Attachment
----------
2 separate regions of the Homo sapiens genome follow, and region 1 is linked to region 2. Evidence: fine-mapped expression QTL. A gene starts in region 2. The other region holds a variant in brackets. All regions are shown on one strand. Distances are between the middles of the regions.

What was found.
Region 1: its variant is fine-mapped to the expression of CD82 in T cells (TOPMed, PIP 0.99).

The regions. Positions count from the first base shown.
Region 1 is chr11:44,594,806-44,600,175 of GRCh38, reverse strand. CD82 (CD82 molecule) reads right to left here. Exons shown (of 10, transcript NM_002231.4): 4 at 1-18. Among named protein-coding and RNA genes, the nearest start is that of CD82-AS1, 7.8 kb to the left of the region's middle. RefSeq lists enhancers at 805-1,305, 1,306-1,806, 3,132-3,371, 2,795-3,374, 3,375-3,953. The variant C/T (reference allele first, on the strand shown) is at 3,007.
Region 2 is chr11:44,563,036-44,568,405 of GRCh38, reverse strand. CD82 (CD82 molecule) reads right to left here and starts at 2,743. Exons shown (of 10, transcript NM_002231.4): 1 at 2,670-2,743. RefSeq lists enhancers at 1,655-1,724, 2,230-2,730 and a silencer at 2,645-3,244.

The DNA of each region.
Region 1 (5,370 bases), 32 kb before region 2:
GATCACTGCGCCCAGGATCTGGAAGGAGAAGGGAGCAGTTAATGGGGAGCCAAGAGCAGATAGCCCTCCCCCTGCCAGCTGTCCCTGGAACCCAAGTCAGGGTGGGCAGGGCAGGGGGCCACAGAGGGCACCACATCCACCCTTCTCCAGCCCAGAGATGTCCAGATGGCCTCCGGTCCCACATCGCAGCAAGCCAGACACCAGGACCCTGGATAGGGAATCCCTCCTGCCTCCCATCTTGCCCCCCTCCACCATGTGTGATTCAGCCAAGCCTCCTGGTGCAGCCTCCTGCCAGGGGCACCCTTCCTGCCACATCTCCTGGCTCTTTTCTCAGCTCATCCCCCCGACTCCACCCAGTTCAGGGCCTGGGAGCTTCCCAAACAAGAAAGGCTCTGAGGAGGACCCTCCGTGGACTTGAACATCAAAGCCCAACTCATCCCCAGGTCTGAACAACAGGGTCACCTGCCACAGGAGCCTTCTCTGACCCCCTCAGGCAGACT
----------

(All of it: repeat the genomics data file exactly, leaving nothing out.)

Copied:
2 separate regions of the Homo sapiens genome follow, and region 1 is linked to region 2. Evidence: fine-mapped expression QTL. A gene starts in region 2. The other region holds a variant in brackets. All regions are shown on one strand. Distances are between the middles of the regions.

What was found.
Region 1: its variant is fine-mapped to the expression of CD82 in T cells (TOPMed, PIP 0.99).

The regions. Positions count from the first base shown.
Region 1 is chr11:44,594,806-44,600,175 of GRCh38, reverse strand. CD82 (CD82 molecule) reads right to left here. Exons shown (of 10, transcript NM_002231.4): 4 at 1-18. Among named protein-coding and RNA genes, the nearest start is that of CD82-AS1, 7.8 kb to the left of the region's middle. RefSeq lists enhancers at 805-1,305, 1,306-1,806, 3,132-3,371, 2,795-3,374, 3,375-3,953. The variant C/T (reference allele first, on the strand shown) is at 3,007.
Region 2 is chr11:44,563,036-44,568,405 of GRCh38, reverse strand. CD82 (CD82 molecule) reads right to left here and starts at 2,743. Exons shown (of 10, transcript NM_002231.4): 1 at 2,670-2,743. RefSeq lists enhancers at 1,655-1,724, 2,230-2,730 and a silencer at 2,645-3,244.

The DNA of each region.
Region 1 (5,370 bases), 32 kb before region 2:
GATCACTGCGCCCAGGATCTGGAAGGAGAAGGGAGCAGTTAATGGGGAGCCAAGAGCAGATAGCCCTCCCCCTGCCAGCTGTCCCTGGAACCCAAGTCAGGGTGGGCAGGGCAGGGGGCCACAGAGGGCACCACATCCACCCTTCTCCAGCCCAGAGATGTCCAGATGGCCTCCGGTCCCACATCGCAGCAAGCCAGACACCAGGACCCTGGATAGGGAATCCCTCCTGCCTCCCATCTTGCCCCCCTCCACCATGTGTGATTCAGCCAAGCCTCCTGGTGCAGCCTCCTGCCAGGGGCACCCTTCCTGCCACATCTCCTGGCTCTTTTCTCAGCTCATCCCCCCGACTCCACCCAGTTCAGGGCCTGGGAGCTTCCCAAACAAGAAAGGCTCTGAGGAGGACCCTCCGTGGACTTGAACATCAAAGCCCAACTCATCCCCAGGTCTGAACAACAGGGTCACCTGCCACAGGAGCCTTCTCTGACCCCCTCAGGCAGACT